“Staying quiet for even short periods of time builds will power and self-control because you exert force on your will by not giving in to your impulse to talk.” ~Robin Sharma, Who Will Cry When You Die. .
Yelling at kids, as I have learned, is a selfish way of releasing our own anxieties, fears and overwhelming emotions on them. It’s utterly unproductive because the kids are focused on our body language and facial expressions, not on our message. They are probably even scared and hurt emotionally by our sudden outburst. The underlying message that we are trying to communicate to them is lost amidst all this chaos. What works instead is to walk over to them, bend down to their height and gently give them our message using only as many words as needed, with a calm and respectful demeanor. This is very hard to accomplish sometimes when we are quite overwhelmed ourselves. .
This is where the above quote by Robin Sharma from my #currentread : ‘Who Will Cry When You Die’ made sense to me. I have taken short vows of silence before on my own, even before reading this quote. I did this when I indulged in selfish emotional outbursts in front of my kids that filled me with regret right after. Whenever I did this, I always wrote a brief letter to my kids first, explaining why I need to be silent for the next half hour or hour, always mentioning that it’s not because they did something wrong or because I am angry with them, but because I am quite overwhelmed and need to catch a mental break. I had my daughter read the letter to my 4 year olds. Then I stayed silent for the next hour or so, while still indulging in my mommy duties. .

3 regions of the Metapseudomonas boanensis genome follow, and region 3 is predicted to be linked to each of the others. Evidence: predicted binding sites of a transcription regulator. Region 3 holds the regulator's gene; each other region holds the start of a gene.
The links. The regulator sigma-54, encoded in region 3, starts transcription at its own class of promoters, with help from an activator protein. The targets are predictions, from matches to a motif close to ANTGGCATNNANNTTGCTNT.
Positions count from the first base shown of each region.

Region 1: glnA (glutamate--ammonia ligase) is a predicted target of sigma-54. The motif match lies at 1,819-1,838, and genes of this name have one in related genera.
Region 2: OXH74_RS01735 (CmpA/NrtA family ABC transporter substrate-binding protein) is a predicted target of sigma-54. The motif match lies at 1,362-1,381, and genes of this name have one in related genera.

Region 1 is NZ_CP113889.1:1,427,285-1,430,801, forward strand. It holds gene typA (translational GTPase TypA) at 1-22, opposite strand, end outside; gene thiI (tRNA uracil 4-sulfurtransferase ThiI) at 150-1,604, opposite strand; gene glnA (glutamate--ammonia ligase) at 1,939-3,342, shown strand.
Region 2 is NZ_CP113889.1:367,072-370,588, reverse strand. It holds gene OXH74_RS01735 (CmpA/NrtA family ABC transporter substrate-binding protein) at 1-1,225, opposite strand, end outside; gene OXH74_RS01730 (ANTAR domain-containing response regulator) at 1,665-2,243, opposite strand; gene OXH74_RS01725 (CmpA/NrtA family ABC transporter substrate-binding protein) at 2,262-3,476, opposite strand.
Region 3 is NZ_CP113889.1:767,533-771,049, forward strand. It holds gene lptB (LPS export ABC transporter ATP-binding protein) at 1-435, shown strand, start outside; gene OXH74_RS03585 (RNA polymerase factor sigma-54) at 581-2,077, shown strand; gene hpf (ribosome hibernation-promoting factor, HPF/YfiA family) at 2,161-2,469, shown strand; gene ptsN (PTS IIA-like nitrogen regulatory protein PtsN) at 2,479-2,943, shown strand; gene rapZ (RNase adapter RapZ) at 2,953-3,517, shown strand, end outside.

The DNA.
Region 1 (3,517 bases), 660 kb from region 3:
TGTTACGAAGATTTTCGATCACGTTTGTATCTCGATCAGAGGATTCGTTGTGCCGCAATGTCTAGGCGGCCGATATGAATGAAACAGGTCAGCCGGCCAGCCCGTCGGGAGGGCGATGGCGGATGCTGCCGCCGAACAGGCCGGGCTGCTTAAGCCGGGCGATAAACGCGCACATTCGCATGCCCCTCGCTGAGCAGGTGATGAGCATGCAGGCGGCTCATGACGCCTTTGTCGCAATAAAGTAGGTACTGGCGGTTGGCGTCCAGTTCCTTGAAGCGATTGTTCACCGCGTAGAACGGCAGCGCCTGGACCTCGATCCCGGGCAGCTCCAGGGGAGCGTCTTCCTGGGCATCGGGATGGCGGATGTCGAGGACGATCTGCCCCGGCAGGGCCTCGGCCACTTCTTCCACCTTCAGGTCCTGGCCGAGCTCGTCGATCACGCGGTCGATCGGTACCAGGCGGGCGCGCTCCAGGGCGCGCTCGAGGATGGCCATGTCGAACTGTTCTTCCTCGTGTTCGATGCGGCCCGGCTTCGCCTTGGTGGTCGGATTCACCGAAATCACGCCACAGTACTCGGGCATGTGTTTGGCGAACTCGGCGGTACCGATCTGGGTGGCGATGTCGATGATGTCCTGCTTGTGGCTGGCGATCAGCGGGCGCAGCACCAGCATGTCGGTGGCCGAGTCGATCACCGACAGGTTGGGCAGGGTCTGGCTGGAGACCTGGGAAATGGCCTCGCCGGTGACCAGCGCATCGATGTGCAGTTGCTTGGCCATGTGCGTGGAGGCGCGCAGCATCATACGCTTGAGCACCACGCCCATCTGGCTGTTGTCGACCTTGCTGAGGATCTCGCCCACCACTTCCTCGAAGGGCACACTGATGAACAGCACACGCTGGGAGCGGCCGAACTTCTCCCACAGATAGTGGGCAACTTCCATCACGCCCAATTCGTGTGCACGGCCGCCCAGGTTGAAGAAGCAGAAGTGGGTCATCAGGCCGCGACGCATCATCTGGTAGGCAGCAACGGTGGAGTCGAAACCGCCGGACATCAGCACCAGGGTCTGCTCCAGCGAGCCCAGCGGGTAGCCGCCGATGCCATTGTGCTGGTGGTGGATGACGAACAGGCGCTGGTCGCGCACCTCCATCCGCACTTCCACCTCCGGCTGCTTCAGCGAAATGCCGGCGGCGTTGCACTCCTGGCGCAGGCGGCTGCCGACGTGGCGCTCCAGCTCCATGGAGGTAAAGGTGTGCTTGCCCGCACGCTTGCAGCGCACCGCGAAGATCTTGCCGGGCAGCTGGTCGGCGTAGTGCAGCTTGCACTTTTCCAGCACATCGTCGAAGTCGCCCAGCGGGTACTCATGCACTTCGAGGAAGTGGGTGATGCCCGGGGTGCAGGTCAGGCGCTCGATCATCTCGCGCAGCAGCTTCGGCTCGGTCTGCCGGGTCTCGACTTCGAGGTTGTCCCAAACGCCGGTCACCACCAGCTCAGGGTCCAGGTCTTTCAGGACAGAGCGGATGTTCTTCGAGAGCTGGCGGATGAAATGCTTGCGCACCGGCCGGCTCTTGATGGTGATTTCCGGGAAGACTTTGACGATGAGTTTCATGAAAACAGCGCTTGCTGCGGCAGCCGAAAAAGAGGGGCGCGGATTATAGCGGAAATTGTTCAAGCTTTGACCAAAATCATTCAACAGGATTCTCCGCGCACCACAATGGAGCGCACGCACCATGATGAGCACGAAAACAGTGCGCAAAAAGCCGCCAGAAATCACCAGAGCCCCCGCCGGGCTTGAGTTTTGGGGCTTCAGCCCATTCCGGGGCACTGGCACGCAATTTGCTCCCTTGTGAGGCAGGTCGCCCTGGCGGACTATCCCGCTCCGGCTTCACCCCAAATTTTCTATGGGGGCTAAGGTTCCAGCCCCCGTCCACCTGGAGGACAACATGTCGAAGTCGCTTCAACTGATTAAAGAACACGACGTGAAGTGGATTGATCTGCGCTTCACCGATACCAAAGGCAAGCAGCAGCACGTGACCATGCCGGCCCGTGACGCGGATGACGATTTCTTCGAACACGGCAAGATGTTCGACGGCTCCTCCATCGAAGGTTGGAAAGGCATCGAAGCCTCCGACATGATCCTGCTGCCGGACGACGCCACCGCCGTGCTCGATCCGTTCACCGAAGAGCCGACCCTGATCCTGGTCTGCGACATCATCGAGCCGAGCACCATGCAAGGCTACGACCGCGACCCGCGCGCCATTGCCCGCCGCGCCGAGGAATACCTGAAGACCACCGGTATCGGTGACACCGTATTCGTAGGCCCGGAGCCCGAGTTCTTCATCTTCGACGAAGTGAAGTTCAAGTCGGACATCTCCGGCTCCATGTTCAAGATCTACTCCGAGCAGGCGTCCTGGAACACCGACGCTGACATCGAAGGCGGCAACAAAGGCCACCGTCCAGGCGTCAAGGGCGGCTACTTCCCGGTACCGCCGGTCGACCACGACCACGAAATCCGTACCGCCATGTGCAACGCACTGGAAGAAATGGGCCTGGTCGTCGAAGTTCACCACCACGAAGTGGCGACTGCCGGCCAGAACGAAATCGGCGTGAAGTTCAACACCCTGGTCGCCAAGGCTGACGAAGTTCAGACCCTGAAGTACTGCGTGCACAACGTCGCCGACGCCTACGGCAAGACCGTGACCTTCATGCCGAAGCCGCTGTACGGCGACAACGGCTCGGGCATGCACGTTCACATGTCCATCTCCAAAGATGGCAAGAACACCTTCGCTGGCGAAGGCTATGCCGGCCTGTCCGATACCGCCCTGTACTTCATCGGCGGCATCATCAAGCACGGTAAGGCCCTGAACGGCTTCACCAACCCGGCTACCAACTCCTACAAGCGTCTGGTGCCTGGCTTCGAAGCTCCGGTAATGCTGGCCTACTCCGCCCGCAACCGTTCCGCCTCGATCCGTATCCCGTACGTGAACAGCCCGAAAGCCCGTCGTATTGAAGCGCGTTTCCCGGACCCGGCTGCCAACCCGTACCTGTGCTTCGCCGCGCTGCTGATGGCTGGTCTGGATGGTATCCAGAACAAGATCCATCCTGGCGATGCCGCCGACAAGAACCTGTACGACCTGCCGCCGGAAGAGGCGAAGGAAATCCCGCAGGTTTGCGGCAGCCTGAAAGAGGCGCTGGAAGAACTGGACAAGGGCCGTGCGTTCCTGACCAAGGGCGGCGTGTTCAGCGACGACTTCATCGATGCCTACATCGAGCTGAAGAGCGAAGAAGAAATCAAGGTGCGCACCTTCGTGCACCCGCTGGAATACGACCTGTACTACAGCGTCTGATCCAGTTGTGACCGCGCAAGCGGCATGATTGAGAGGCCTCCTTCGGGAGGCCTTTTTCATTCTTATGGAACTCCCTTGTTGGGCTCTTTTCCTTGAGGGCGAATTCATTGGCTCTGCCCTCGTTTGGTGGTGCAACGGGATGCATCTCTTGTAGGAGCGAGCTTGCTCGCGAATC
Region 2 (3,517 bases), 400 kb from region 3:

Its slightly different from a “time out’ because there is no need to step away from my kids or my parental duties. It’s a way for me to practice self control internally, without imposing its effects on anyone else. It’s my way of cradling my overwhelming emotions without releasing them on my kids, while also modeling good coping mechanisms to my children. This happened a couple of times and the outcome was always great. I was happier and more relaxed after my vow of silence and my kids were spared from my disrespectful verbal communication.